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From the Restoration of Israel to the End of the Old Testament

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From the Restoration of Israel to the End of the Old Testament

Lesson 8

        During the time of the captivity, the great Babylonian Empire came to an end.  Babylon was captured by Cyrus, the founder of the Medo-Persian Empire.  Belshazzar, King of Babylon was slain, and Darius, the Mede, with whom Cyrus shared the vast empire, took the throne.  Upon the death of Darius, two years later, Cyrus became the ruler of Babylon.  Daniel, who had risen to such favor with the Babylonian kings, showed the new ruler the mention of himself in the prophecies of Isaiah, as God’s instrument for the release of his people.  Greatly impressed, Cyrus issued a decree permitting the Jews to return to Jerusalem to rebuild their national sanctuary.  Ezra 1:1-11; 2:1-2, 64-70  Though the mass of the nation chose to remain behind in Babylon, the captivity was at an end.  Keep in mind that in the conquest of Israel (the ten tribes), the majority of the people were not deported, but were settled in different parts of the Assyrian Empire, into which the captive kingdom was merged.  Undoubtedly some of these exiles found their way back to Palestine at the restoration.

        The return of the Jews from Babylon was accomplished in three separate expeditions.  The first company returned under Zerubbabel, a prince of Judah, and consisted of less than fifty thousand.  The first thing the returning remnant did was to repair the Altar, and restore a regular worship.  Ezra 3:1-6  In the second year the foundation of the Temple was laid.  The “people of the land,” the Samaritans, who refused to share in the work, hindered and opposed the effort, and finally obtained an order from King Artaxerxes for the work to cease.  At last, after an interval of sixteen years, Haggai and Zechariah (two prophets called by God), stirred the people to resume the work.  The Temple was completed and dedicated with great joy.  Ezra 3:7-13

        The second expedition was led by Ezra, the Scribe, about seventy-eight years after Zerubbabel’s return.  With a zeal to re-establish the law of Moses, and the religious life of the people, Ezra gained permission from the king to return to Jerusalem with a small group of Jews.  Ezra 7:6-23  Upon his arrival he found gross immoralities, and unsound worship practices and abuses everywhere.  Ezra 9:1-4  Three months of stirring appeal to the consciences of the people brought about a great reformation.  Ezra 10:1-2, 9-12  Another valuable service attributed to Ezra was the assembling and arranging of the Old Testament books, which is called the Old Testament canon.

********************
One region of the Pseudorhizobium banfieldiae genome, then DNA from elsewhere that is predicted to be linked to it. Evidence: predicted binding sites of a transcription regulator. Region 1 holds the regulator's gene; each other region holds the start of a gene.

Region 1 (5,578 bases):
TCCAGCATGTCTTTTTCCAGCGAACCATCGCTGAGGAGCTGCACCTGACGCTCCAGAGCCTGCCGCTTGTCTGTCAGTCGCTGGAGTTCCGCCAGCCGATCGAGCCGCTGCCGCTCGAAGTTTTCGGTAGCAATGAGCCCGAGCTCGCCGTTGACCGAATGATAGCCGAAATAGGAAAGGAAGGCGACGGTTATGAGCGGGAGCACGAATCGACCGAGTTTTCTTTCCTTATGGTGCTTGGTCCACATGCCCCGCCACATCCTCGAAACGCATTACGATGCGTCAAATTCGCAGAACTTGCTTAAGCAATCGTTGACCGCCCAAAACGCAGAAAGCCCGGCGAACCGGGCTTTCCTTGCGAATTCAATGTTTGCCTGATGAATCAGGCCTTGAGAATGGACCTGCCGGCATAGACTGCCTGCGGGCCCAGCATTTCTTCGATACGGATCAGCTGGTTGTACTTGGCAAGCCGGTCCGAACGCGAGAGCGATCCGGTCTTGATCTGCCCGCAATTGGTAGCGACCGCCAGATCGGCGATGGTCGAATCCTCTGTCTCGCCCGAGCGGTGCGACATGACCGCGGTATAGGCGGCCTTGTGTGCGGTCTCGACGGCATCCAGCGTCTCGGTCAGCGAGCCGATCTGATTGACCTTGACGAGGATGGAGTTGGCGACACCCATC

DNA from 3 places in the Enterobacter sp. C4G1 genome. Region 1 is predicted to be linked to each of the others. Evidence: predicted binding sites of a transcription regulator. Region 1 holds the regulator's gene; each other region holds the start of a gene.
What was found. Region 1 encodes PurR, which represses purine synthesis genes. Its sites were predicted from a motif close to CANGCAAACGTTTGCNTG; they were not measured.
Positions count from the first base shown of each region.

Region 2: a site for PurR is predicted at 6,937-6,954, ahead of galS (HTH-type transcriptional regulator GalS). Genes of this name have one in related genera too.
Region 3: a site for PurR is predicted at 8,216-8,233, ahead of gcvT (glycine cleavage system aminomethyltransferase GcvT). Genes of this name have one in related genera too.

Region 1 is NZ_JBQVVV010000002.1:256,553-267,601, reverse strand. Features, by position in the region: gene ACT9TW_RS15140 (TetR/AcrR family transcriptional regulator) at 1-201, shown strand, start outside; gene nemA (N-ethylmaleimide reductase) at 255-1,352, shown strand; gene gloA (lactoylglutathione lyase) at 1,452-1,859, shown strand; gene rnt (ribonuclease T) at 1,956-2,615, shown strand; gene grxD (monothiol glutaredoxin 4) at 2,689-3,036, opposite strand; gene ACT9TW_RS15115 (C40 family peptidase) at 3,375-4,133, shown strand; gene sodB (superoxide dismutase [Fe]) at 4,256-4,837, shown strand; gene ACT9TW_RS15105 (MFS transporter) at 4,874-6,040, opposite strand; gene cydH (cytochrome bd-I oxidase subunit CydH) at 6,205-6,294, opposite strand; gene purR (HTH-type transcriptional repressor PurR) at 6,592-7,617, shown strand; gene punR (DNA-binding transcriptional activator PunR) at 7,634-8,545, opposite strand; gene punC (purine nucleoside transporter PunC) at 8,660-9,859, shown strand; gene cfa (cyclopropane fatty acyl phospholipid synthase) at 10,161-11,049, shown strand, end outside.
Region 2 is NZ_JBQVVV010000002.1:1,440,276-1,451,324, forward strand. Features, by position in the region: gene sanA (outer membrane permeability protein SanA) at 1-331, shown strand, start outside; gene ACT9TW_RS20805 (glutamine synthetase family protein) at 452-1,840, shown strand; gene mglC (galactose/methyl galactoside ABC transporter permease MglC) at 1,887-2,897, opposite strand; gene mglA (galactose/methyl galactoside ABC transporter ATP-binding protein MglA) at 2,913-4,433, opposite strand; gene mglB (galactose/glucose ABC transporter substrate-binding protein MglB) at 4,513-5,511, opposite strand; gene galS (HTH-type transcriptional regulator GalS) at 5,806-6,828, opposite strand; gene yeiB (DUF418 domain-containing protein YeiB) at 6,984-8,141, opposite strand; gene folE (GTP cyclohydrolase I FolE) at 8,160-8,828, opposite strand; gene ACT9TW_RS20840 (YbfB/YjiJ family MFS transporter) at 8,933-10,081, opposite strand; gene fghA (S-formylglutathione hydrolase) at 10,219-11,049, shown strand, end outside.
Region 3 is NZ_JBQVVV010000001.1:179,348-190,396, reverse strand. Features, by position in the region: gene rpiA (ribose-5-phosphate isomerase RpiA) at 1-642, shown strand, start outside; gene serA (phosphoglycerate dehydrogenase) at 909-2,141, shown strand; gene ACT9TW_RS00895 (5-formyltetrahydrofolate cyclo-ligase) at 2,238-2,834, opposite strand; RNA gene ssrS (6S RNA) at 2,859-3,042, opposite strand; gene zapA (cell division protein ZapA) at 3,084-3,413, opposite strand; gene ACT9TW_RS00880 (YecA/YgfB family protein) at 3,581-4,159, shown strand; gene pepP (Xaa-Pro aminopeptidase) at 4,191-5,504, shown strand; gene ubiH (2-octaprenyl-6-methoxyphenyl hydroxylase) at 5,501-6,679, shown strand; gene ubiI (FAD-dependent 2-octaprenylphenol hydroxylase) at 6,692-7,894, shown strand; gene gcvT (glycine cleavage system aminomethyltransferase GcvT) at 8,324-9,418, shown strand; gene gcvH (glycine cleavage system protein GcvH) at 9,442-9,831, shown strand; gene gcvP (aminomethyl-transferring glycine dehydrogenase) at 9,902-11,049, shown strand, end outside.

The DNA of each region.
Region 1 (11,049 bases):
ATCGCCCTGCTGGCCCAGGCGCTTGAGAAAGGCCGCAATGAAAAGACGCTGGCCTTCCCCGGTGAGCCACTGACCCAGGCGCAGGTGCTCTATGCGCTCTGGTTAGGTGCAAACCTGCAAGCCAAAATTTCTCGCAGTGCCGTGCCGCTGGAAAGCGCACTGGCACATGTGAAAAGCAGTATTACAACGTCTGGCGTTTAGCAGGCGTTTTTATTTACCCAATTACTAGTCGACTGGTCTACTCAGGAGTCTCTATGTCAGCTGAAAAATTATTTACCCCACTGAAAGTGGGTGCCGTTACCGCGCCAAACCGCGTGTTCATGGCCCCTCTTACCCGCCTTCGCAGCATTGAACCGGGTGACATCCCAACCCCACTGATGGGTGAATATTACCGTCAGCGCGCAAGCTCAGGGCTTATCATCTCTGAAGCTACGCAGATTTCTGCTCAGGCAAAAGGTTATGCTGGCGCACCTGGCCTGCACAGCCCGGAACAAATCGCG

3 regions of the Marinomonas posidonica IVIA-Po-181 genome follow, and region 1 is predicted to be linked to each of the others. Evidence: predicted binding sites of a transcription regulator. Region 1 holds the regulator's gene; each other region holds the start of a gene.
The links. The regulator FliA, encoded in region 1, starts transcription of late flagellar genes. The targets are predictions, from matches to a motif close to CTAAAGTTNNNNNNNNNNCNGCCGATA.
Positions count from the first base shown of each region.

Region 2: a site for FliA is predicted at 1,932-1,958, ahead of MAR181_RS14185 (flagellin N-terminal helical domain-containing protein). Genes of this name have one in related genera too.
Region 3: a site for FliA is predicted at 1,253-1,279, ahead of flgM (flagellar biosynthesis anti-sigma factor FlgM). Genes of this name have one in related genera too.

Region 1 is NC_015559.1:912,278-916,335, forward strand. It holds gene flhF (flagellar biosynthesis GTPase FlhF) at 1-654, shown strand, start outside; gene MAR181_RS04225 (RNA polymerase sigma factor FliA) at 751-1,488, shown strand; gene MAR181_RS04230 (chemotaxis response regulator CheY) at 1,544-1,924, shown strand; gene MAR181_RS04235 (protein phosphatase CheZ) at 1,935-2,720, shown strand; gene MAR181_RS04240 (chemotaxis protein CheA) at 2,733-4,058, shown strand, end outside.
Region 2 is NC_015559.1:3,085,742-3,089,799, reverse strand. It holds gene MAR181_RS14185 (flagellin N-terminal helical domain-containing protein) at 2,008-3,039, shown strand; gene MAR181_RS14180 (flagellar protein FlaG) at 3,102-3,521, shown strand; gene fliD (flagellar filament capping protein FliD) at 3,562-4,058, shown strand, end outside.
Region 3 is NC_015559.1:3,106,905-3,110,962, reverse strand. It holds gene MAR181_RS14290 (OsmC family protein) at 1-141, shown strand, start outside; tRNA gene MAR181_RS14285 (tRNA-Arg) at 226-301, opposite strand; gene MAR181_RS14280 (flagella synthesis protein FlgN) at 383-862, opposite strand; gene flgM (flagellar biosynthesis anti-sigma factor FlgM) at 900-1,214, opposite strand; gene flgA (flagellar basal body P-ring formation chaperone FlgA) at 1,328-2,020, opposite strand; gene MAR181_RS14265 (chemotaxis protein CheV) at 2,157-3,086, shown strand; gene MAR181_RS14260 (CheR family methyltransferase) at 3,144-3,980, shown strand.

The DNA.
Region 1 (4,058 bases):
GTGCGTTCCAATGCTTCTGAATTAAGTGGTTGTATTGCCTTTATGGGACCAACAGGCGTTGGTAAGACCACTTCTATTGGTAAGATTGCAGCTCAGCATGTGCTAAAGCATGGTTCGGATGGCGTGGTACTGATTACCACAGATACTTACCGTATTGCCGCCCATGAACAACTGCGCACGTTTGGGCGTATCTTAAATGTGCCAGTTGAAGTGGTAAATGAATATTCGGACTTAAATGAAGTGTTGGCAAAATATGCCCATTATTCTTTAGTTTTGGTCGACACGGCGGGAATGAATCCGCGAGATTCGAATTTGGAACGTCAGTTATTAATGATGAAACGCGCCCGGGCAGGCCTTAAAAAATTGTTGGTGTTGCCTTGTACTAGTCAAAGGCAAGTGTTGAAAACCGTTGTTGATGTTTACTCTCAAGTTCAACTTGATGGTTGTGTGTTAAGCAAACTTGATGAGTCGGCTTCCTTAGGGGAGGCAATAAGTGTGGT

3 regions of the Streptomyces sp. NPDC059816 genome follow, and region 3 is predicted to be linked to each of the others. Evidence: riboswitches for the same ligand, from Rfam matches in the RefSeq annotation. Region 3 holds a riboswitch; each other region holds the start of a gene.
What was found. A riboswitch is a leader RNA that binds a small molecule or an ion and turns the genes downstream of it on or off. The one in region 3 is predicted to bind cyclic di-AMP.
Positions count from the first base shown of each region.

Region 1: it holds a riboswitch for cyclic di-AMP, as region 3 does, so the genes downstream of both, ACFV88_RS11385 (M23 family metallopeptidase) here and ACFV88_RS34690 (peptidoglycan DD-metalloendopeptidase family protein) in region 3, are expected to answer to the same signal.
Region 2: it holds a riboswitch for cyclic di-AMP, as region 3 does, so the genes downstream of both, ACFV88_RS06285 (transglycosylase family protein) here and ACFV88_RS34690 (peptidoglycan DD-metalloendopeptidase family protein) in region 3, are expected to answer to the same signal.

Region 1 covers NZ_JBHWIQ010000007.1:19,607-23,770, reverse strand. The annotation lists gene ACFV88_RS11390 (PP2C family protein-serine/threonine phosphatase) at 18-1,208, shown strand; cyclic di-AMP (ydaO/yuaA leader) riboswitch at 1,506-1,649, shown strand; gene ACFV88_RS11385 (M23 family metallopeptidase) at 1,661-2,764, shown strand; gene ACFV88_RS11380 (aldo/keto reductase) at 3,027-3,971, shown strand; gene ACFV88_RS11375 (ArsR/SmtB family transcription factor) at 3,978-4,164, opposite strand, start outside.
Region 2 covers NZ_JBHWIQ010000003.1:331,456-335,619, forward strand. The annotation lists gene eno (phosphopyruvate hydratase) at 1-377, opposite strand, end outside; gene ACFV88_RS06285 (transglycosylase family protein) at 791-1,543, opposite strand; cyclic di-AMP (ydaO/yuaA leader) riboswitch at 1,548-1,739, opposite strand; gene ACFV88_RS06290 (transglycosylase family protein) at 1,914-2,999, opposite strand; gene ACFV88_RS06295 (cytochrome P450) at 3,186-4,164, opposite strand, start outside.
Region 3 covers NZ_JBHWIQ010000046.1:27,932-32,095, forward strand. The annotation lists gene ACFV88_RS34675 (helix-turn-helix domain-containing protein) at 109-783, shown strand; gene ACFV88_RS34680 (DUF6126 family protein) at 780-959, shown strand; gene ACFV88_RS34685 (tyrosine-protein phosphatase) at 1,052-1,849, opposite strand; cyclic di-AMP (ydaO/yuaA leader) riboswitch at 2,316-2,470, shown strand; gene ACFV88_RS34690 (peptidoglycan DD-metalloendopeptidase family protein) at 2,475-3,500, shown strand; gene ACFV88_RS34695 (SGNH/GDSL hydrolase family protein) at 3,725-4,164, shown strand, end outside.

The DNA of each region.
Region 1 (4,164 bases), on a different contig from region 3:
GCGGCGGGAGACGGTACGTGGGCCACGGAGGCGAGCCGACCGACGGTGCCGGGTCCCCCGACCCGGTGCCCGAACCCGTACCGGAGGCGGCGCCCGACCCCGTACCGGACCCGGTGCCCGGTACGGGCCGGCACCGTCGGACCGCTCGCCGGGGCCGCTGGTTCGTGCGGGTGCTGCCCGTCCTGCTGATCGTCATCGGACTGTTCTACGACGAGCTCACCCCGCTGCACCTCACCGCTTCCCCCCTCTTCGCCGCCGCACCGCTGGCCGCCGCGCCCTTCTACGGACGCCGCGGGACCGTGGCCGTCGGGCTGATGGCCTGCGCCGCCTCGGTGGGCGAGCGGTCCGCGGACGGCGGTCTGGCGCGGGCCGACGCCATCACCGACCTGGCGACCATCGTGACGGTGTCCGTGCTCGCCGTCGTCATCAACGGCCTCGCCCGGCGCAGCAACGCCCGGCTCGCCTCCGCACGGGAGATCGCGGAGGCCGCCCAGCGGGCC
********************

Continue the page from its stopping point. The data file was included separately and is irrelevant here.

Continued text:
The third leader was Nehemiah, a Jew of the captivity, who found a place of high favor in the court of the Kings of Persia.  A small company of Jews from Israel made the long journey back to Persia, to appeal to Nehemiah for help.  They told him of the desolation of the city, and of the broken down walls, which were a reproach to the people.  Nehemiah’s heart was touched, and he obtained permission of the King to go to Jerusalem on their behalf.  Upon his arrival he secretly viewed the ruins, gathered a work crew, and rebuilt the walls in fifty-two days, in the face of the most bitter opposition.  Nehemiah 2:12-20;  Ezra 4:4-5  During the construction of the wall, a copy of the Law of Moses was found in a hole in the wall.  The people were assembled and Ezra read to them the words they had not heard since their captivity.  Nehemiah 8:1-8  Nehemiah made a second visit to Jerusalem, and as a result of his faithful and fruitful labors, there remained a prosperous city with walls.  The people revived and were encouraged in the service and worship of God.  Nehemiah 12:27, 43-45

        The Prophets God sent during this period of restoration were Haggai, Zechariah, and Malachi.  Haggai was born in Babylon and accompanied the returning remnant under Zerubbabel.  Haggai 1:1-15  Zechariah also appears to have been one of the returning pilgrims with Zerubbabel.  He was a co-laborer with Haggai.   Zechariah 8:1-13  They exhorted, prophesied, and encouraged the people in their work of restoration.  Malachi was connected with the labors of Ezra and Nehemiah.  He probably lived about on hundred years after Haggai and Zechariah.  He was the last of the Old Testament Prophets.  Malachi 3:1-12

        Four centuries went by between the Old and New Testaments, or from Malachi and the birth of Christ.  This was an important period in the history of Palestine.  It was during this time Israel took an assertive role of national patriotism and struggled for their release from foreign rule.  The Macabee family played an important roll in this struggle for freedom.  By the time Christ came on the scene, the Persians were fading out of power and the Romans had become the rulers of the then known world.

1.      How does the fact that Israel’s captors later set them free and even helped fund the rebuilding encourage you?  (There’s nothing impossible for God; He can do anything.)

2.      Why do you think this small handful of passionate leaders were so committed to rebuild the wall and Temple?  (It’s poor conditions was a dishonor to God; they wanted to erase the same and put it back to the glory it once had and that which God deserves.)

3.      Does the seemingly impossible task, yet completed by these men encourage you in some way?  How so?

4.      How do you think these stories apply to us today?

5.      How do you think you would respond to the reading of the Word if it were taken away from you for a significant amount of time?     Does this encourage you to read and study it more often while you do have it?

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